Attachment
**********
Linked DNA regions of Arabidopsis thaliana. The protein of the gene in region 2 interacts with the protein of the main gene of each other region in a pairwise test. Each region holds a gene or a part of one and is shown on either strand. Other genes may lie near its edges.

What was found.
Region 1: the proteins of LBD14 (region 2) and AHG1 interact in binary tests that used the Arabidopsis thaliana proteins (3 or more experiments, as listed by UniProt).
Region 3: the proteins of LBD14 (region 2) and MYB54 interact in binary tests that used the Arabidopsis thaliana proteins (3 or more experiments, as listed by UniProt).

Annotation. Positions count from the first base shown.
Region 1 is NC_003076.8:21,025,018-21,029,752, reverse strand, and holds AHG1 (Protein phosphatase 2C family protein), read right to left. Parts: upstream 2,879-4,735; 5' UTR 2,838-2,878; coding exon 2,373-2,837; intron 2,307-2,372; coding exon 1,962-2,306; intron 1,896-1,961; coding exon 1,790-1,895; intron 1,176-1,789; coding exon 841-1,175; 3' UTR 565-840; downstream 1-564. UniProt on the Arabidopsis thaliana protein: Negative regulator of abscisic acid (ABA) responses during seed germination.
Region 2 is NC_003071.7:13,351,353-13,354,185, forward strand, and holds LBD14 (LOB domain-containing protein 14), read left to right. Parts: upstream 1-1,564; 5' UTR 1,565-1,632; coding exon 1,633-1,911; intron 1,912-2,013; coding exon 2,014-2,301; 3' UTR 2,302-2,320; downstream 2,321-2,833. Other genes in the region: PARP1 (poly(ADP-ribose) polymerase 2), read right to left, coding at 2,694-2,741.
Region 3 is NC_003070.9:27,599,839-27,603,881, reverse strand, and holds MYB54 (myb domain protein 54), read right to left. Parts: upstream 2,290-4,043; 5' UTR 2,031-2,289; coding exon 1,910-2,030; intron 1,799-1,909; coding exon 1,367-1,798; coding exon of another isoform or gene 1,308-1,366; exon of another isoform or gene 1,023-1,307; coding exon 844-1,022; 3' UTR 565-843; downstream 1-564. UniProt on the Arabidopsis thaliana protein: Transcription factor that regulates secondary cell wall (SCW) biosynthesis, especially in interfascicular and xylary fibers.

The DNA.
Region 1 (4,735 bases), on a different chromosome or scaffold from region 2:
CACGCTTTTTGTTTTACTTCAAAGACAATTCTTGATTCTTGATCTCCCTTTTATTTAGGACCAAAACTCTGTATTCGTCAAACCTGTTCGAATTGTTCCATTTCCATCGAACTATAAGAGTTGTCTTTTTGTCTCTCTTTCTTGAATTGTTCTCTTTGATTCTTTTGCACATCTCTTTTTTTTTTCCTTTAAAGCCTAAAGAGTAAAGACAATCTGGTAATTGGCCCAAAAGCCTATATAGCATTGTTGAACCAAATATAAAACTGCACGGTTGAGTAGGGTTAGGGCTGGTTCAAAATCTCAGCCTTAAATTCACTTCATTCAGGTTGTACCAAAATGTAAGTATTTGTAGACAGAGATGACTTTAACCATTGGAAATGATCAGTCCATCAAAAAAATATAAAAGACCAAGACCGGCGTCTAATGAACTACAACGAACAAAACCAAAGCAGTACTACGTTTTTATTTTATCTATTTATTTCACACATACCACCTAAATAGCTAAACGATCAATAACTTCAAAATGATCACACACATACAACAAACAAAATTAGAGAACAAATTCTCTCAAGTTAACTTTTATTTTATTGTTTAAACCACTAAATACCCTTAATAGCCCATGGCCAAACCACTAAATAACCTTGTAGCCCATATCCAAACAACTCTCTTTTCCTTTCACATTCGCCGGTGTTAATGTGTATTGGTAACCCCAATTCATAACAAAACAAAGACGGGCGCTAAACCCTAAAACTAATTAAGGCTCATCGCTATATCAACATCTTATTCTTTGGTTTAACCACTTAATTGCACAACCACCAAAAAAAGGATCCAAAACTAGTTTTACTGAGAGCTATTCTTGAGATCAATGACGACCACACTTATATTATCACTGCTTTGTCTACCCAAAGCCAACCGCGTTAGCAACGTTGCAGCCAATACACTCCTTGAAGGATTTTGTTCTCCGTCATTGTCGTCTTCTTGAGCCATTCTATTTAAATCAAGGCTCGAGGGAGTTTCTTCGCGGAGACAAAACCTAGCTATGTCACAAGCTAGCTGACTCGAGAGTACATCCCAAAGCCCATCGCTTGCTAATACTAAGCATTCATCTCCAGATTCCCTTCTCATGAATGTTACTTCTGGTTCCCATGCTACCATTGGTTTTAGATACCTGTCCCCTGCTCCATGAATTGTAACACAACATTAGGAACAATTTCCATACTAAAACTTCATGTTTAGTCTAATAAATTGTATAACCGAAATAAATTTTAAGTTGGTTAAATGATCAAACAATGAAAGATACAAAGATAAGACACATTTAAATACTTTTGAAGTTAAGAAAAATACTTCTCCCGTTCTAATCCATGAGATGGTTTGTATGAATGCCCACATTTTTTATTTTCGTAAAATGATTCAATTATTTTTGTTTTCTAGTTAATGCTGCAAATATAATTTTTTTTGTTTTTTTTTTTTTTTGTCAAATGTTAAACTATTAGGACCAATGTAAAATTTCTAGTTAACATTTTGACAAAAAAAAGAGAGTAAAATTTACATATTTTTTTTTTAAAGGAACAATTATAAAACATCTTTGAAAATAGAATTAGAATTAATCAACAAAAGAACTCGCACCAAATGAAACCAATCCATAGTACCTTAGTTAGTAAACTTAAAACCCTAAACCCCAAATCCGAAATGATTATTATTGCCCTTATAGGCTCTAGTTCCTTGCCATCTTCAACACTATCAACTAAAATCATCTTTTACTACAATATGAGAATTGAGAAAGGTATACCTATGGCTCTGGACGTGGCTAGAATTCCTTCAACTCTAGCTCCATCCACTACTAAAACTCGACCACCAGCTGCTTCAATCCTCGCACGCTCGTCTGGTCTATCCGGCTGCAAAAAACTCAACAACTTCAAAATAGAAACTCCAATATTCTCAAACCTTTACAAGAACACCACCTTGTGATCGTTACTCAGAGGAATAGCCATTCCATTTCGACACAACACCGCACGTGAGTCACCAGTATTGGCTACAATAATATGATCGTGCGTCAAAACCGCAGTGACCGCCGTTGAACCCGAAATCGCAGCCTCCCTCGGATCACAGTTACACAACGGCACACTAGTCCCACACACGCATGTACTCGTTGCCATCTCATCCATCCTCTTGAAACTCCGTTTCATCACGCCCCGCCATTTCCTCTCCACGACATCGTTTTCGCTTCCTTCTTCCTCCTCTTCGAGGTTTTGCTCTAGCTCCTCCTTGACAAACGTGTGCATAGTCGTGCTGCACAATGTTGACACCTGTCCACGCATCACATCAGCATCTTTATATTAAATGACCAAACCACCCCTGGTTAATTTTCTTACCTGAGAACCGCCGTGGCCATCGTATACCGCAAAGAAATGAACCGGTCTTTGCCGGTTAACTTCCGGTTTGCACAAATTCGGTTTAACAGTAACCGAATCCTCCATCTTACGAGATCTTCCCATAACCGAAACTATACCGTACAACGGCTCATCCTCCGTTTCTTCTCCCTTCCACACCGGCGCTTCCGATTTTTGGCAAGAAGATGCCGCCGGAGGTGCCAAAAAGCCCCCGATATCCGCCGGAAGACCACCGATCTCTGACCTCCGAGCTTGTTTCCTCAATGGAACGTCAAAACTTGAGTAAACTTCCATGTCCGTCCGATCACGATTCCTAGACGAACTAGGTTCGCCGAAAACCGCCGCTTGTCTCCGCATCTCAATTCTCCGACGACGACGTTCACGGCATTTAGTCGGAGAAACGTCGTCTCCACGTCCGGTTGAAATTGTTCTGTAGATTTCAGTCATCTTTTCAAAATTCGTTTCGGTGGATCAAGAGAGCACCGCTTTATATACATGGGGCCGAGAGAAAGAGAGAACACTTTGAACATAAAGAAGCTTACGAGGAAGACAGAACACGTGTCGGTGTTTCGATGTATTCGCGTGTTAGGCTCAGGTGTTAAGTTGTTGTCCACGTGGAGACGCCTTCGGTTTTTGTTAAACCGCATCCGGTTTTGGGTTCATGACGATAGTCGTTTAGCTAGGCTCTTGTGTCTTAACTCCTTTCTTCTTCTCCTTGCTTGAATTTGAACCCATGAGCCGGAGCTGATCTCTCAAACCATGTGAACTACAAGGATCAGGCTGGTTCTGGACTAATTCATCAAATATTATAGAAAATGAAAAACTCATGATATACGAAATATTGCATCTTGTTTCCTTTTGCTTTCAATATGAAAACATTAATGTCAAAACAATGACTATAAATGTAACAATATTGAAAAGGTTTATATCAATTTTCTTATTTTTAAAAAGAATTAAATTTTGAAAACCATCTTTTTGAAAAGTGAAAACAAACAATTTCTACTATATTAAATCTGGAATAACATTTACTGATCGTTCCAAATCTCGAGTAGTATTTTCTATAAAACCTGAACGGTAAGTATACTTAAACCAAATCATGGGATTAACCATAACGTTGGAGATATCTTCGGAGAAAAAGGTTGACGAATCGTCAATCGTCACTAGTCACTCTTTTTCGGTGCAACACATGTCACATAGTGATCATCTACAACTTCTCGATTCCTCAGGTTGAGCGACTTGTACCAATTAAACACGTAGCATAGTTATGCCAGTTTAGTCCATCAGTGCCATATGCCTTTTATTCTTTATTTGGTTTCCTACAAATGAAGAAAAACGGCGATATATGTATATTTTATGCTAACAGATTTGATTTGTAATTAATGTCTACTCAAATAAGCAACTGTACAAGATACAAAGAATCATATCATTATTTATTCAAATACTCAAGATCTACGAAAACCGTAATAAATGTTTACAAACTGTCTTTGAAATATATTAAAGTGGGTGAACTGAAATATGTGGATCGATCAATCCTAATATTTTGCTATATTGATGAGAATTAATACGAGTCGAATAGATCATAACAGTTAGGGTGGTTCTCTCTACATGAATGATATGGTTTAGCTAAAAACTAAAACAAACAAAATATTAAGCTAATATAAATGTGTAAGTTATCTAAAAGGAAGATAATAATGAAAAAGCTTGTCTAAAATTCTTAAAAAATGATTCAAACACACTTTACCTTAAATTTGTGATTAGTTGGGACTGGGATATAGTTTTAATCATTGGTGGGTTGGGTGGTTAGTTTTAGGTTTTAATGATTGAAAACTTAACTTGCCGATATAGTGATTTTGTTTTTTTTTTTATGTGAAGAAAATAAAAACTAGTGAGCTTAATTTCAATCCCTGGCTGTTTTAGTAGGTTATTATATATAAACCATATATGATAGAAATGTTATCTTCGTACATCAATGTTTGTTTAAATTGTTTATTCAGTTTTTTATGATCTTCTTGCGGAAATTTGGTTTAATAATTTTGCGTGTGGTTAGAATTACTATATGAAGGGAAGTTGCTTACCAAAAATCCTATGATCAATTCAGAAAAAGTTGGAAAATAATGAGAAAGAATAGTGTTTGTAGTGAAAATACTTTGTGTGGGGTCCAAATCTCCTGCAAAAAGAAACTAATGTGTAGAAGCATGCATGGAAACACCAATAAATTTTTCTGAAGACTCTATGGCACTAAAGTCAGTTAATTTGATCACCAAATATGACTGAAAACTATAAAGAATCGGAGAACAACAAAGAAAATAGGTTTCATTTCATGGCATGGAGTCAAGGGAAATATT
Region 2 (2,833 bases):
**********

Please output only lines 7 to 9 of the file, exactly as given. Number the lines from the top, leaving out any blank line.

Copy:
Region 2 is NC_003071.7:13,351,353-13,354,185, forward strand, and holds LBD14 (LOB domain-containing protein 14), read left to right. Parts: upstream 1-1,564; 5' UTR 1,565-1,632; coding exon 1,633-1,911; intron 1,912-2,013; coding exon 2,014-2,301; 3' UTR 2,302-2,320; downstream 2,321-2,833. Other genes in the region: PARP1 (poly(ADP-ribose) polymerase 2), read right to left, coding at 2,694-2,741.
Region 3 is NC_003070.9:27,599,839-27,603,881, reverse strand, and holds MYB54 (myb domain protein 54), read right to left. Parts: upstream 2,290-4,043; 5' UTR 2,031-2,289; coding exon 1,910-2,030; intron 1,799-1,909; coding exon 1,367-1,798; coding exon of another isoform or gene 1,308-1,366; exon of another isoform or gene 1,023-1,307; coding exon 844-1,022; 3' UTR 565-843; downstream 1-564. UniProt on the Arabidopsis thaliana protein: Transcription factor that regulates secondary cell wall (SCW) biosynthesis, especially in interfascicular and xylary fibers.

The DNA.